An Easter Manifesto

As I began writing this Easter post, I envisioned an article that would tactfully yet pungently nail churches and Christians themselves on a variety of issues I had with how this incredible holiday is observed.  I wanted voice my frustration with this constant need among churches to go “bigger and better” year after year with their light shows, music, graphics, sermon titles, and more just to “be relevant and attractive.” I wanted to admonish those who seem to only discuss the details of the Easter story (see John 12-20) on Easter weekend. I wanted to slam the Facebook posts, tweets, and Instagram images that paid nothing more than simple lip service to a God that, they believe, exists for humanity (and not the other way around). However, I quickly found myself unable to construct a string of sentences that made any sense at all. Cross

Now I consider myself to be a strong writer so I was frustrated by my “writer’s block” but then a curious thought occurred to me: “Was it possible that God was trying to prevent me from slamming the church community through this post?” Then, the lightbulb went on: “Instead of talking about all of the things that bothered me about how Easter is celebrated, what if I simply shared how much Easter means to me now and how different that meaning is compared with the past?” It was in that moment, I was first convicted and then energized.

In previous years, Easter was a routine reflection and revisit of the classic Easter story. I was fully aware of the magnitude of what Christ did on the cross and what God did through it, what the belief in the story meant for my eternal destination, and I was grateful. However, I felt relatively nothing in my spirit. Easter would vanish as quickly as it had it arrived and each time it did, I went about my business trying to live a “good Christian life.” Nothing special, just the basic mentality that so many Christians throughout the world have. And that is exactly where the problem for me lay. Conventional evangelical Christian thinking holds that everything discussed in the Easter story has already happened (true) and that the story’s only real purpose is to tell people who haven’t accepted Christ about His love for them (not true). Furthermore, this ideology implies that once you accept Christ, the only value the Easter story holds is as a historical account or reminder of Christ’s final days on Earth (again, not true).

easter eggs
Probably not the correct picture of Easter.

Up until about 2 months ago, I wasn’t cognizant of how much I need what the Easter story talks about. I thought that after a person gave their life to Christ, the goal was to just try to do everything they could to lead a God-honoring life full of integrity, good works, and virtue. Unfortunately, that’s textbook legalism; it’s exactly what the Pharisees, who killed Jesus, pushed on everyone around them. It goes something like this: “Do this and God will be pleased with you. Live like this and you’ll experience all God has for you.” Fortunately, God used an extremely painful and difficult situation to bring me to the end of myself so that I would encounter a message he’s using Pastor Tullian Tchvidjian and others around the country to communicate. That being, the true message of God’s grace.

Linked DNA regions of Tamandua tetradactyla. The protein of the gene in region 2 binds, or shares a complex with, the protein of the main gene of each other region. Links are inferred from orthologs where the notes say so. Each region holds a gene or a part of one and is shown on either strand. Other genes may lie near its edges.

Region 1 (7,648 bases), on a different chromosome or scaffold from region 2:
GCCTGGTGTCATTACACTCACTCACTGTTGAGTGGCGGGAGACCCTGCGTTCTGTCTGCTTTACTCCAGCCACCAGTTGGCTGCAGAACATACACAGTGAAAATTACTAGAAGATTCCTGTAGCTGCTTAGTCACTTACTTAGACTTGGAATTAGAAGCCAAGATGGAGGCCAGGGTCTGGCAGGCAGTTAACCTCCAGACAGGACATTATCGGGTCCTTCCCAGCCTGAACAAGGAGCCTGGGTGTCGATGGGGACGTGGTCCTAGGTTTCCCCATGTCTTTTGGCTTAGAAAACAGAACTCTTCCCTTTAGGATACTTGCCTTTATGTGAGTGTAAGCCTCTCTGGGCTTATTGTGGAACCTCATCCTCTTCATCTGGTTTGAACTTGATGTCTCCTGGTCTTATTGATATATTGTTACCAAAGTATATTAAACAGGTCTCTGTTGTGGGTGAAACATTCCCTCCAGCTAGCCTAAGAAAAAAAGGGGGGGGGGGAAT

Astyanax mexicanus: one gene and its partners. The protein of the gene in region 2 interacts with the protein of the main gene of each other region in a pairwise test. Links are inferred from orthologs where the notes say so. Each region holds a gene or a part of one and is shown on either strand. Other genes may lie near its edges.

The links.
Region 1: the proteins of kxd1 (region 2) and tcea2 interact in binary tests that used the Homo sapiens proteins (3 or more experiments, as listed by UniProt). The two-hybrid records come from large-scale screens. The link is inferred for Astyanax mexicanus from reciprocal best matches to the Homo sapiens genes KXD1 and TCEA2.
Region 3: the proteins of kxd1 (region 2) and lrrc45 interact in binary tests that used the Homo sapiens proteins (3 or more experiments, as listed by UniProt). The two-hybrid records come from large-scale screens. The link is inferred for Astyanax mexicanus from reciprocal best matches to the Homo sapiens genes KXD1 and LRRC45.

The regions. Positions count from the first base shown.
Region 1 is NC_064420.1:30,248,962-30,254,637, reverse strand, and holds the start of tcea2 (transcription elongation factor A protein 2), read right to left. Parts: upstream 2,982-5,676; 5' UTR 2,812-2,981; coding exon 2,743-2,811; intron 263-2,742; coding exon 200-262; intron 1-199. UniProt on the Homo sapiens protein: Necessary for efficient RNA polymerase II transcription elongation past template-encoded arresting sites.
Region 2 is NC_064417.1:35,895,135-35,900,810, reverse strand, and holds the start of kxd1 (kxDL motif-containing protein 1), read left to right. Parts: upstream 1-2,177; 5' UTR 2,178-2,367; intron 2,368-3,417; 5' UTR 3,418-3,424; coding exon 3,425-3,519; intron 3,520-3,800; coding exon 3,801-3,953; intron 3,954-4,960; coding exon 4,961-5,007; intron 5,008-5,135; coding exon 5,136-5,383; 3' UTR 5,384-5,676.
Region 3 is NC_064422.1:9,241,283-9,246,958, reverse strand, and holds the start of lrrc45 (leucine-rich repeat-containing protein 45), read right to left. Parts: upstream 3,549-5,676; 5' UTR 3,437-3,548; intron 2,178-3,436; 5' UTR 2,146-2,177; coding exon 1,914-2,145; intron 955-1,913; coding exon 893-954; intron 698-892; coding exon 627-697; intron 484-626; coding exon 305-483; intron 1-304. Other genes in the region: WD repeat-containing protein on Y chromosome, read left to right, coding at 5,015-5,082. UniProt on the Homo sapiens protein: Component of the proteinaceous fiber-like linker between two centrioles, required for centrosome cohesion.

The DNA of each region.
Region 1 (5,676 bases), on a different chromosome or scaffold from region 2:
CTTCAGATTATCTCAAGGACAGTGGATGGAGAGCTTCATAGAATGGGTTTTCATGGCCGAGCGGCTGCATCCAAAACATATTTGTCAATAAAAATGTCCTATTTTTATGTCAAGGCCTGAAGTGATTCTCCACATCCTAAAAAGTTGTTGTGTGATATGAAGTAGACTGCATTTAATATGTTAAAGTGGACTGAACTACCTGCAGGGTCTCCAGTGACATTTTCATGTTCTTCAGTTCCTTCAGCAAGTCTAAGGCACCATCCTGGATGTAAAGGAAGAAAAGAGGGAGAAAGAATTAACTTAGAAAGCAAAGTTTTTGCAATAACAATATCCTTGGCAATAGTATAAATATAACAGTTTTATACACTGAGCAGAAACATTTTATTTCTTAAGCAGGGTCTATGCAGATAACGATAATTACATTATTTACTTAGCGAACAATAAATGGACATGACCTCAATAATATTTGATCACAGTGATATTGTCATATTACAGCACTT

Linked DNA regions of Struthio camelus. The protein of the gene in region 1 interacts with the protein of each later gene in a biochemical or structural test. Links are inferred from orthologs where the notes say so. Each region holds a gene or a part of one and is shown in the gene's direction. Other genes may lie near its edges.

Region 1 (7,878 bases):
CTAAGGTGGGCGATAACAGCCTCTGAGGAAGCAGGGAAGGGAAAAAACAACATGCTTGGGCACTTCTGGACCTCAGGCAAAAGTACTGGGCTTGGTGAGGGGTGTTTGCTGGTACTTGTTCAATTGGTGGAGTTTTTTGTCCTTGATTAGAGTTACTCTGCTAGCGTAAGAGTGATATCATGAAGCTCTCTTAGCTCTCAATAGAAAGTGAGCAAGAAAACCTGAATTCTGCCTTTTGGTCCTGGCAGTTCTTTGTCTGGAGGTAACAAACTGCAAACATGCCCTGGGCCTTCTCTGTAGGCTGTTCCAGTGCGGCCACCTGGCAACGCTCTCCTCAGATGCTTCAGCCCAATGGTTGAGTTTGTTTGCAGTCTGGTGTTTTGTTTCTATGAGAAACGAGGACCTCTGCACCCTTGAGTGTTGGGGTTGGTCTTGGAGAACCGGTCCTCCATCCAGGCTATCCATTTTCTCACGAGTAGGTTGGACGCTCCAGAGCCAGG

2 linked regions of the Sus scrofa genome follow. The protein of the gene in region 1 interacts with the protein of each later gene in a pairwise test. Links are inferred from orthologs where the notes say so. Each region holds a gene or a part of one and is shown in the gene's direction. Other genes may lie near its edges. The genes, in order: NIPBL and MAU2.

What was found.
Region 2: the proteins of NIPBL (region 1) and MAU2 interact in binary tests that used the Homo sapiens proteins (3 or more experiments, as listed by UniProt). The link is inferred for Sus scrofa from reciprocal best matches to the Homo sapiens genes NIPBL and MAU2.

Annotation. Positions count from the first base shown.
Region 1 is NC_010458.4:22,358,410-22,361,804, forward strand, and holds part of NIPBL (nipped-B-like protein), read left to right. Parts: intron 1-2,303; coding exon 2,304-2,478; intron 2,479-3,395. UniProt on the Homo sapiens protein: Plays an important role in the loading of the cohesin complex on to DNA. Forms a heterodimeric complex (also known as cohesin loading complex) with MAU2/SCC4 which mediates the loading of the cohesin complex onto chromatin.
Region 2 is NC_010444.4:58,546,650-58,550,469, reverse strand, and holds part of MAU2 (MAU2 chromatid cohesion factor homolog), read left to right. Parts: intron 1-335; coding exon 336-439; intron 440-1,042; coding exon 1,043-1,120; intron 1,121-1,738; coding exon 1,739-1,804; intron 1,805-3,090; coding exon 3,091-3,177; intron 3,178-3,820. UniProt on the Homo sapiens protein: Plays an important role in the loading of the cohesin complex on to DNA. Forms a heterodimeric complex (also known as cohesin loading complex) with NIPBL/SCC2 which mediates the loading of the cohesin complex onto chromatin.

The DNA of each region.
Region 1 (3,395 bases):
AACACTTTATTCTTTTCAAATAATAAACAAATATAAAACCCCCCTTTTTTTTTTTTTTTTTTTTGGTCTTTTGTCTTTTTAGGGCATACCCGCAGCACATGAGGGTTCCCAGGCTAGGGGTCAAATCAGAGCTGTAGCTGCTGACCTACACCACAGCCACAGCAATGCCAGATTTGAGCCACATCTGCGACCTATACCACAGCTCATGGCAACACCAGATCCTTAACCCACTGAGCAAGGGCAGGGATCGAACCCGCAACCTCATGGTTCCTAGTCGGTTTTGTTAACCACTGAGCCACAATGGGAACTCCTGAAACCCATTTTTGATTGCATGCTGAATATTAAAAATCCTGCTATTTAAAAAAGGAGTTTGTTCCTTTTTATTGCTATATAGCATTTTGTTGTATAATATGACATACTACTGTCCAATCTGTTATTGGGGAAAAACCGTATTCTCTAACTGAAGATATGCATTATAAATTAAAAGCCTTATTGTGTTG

Now here’s the part I’m excited to share. It was through Pastor Tullian’s books and sermons that I became keenly aware of the fact that all of the commandments and standards laid out in the Bible were so high (they demand perfection) that we, as sinful creatures, are unable to meet them. Consequently, I realized those perfect standards are there to point us to our need for a savior. This, I learned, is because the punishment for coming up short on God’s standard is death, an eternal separation from our creator. It’s shockingly harsh, but God’s way of dealing with it was even more shocking. Because none of us are perfect but loved unconditionally, God not only decided to not punish us, but He sent His perfect son, Jesus Christ, to take our place in receiving the due punishment of failing to meet the requirements of God’s law. Then, in radical fashion, Christ rises from death into new life.

Jesus Stigmata

Today I realize the magnitude of the Easter story, there’s nothing I’ve done or can do to earn what’s been given to me in Christ’s sacrifice. That’s grace. Each day that goes by I become more aware of how huge that is and how dependent my freedom is on it. Because of God’s grace, I’m free to come up short on God’s standards because Christ covered for it with his life. That’s not to say that I turn around and do what I want. In fact, it gives me even more reason to strive for holy living. So this year, Easter means more to me than it ever has in the past. I don’t feel the weight that I once did; I only sense God’s incredible love. I understand that many Christians may never come to the understanding of God’s grace that I have. Nevertheless my hope is that just maybe, there’s someone out there who will read this “Easter manifesto” and the light will go on for them like it did for me. The Easter story is too great and too precious to reduce it to a simple recap of Jesus Christ’s final days. With that being said, have a wonderful Easter Sunday.


One Reply to “An Easter Manifesto”

  1. wow.

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